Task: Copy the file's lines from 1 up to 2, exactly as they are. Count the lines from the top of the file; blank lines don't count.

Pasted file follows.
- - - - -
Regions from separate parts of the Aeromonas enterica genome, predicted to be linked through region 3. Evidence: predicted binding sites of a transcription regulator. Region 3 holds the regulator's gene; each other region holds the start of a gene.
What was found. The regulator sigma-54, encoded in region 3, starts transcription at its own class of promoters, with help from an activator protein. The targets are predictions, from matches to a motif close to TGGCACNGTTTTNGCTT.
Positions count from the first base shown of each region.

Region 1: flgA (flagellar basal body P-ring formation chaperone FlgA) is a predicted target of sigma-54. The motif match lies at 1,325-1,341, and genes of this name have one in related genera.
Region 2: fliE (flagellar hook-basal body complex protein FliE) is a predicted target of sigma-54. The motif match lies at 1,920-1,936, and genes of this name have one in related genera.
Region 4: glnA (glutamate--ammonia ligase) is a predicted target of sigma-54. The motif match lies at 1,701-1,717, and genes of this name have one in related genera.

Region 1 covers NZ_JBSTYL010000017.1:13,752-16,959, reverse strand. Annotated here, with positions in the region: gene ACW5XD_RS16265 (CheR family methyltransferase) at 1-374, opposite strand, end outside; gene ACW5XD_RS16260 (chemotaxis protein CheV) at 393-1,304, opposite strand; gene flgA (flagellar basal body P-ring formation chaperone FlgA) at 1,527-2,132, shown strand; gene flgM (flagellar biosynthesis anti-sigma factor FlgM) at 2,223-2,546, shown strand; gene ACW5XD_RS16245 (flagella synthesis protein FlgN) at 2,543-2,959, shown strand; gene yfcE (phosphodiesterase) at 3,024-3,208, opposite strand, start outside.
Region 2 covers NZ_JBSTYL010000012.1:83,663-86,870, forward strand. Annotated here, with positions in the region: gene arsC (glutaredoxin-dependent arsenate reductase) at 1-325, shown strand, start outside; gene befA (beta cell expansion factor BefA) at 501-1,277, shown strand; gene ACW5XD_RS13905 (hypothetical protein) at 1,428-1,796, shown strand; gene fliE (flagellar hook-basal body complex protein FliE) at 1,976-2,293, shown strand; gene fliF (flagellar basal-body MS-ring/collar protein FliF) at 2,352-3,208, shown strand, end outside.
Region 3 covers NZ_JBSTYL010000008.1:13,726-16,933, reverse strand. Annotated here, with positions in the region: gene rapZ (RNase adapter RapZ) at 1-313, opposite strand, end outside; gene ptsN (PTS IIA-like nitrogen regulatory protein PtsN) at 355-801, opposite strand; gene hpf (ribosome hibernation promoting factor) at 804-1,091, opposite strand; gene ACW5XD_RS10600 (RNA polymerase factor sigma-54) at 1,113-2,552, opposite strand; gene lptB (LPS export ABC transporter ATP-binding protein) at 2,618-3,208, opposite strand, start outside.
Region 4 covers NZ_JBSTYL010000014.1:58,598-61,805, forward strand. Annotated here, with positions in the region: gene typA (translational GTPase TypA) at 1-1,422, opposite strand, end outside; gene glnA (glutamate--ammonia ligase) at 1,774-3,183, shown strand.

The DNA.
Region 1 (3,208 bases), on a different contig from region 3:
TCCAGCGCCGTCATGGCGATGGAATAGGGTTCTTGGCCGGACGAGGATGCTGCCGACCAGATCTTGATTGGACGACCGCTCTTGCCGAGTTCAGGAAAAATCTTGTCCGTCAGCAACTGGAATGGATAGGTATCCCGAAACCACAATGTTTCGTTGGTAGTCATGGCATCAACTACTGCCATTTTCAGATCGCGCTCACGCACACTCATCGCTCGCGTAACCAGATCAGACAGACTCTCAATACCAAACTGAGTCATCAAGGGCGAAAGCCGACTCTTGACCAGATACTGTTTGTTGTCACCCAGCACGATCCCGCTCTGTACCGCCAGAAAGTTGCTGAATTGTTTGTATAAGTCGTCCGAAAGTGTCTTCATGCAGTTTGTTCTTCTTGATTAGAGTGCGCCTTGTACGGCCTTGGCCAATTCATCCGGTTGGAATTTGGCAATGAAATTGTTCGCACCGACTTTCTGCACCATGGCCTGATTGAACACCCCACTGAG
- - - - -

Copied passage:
Regions from separate parts of the Aeromonas enterica genome, predicted to be linked through region 3. Evidence: predicted binding sites of a transcription regulator. Region 3 holds the regulator's gene; each other region holds the start of a gene.
What was found. The regulator sigma-54, encoded in region 3, starts transcription at its own class of promoters, with help from an activator protein. The targets are predictions, from matches to a motif close to TGGCACNGTTTTNGCTT.